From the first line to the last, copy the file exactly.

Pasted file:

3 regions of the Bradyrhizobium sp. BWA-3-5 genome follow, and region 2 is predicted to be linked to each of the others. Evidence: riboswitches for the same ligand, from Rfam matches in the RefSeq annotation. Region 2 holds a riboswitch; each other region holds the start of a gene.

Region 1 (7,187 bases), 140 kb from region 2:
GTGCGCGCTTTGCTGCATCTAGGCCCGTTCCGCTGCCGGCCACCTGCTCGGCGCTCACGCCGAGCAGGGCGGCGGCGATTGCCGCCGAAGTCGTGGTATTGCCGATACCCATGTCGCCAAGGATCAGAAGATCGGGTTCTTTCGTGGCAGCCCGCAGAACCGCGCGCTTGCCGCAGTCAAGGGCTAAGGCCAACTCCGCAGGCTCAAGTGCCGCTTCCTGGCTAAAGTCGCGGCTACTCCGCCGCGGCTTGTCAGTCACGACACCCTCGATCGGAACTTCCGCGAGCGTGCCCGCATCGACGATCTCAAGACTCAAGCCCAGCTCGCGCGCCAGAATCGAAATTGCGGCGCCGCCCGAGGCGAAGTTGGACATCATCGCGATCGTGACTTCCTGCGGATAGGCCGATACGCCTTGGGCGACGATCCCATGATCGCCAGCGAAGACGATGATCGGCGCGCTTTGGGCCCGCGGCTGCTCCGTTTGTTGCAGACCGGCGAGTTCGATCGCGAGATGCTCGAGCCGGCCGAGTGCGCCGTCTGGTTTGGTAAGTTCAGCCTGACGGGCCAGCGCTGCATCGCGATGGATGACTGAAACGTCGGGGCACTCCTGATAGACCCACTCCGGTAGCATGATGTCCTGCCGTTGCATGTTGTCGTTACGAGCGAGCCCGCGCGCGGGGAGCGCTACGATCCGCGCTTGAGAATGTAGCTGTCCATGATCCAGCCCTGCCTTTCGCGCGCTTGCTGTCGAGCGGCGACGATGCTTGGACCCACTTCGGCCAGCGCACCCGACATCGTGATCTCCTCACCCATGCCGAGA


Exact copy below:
3 regions of the Bradyrhizobium sp. BWA-3-5 genome follow, and region 2 is predicted to be linked to each of the others. Evidence: riboswitches for the same ligand, from Rfam matches in the RefSeq annotation. Region 2 holds a riboswitch; each other region holds the start of a gene.

Region 1 (7,187 bases), 140 kb from region 2:
GTGCGCGCTTTGCTGCATCTAGGCCCGTTCCGCTGCCGGCCACCTGCTCGGCGCTCACGCCGAGCAGGGCGGCGGCGATTGCCGCCGAAGTCGTGGTATTGCCGATACCCATGTCGCCAAGGATCAGAAGATCGGGTTCTTTCGTGGCAGCCCGCAGAACCGCGCGCTTGCCGCAGTCAAGGGCTAAGGCCAACTCCGCAGGCTCAAGTGCCGCTTCCTGGCTAAAGTCGCGGCTACTCCGCCGCGGCTTGTCAGTCACGACACCCTCGATCGGAACTTCCGCGAGCGTGCCCGCATCGACGATCTCAAGACTCAAGCCCAGCTCGCGCGCCAGAATCGAAATTGCGGCGCCGCCCGAGGCGAAGTTGGACATCATCGCGATCGTGACTTCCTGCGGATAGGCCGATACGCCTTGGGCGACGATCCCATGATCGCCAGCGAAGACGATGATCGGCGCGCTTTGGGCCCGCGGCTGCTCCGTTTGTTGCAGACCGGCGAGTTCGATCGCGAGATGCTCGAGCCGGCCGAGTGCGCCGTCTGGTTTGGTAAGTTCAGCCTGACGGGCCAGCGCTGCATCGCGATGGATGACTGAAACGTCGGGGCACTCCTGATAGACCCACTCCGGTAGCATGATGTCCTGCCGTTGCATGTTGTCGTTACGAGCGAGCCCGCGCGCGGGGAGCGCTACGATCCGCGCTTGAGAATGTAGCTGTCCATGATCCAGCCCTGCCTTTCGCGCGCTTGCTGTCGAGCGGCGACGATGCTTGGACCCACTTCGGCCAGCGCACCCGACATCGTGATCTCCTCACCCATGCCGAGA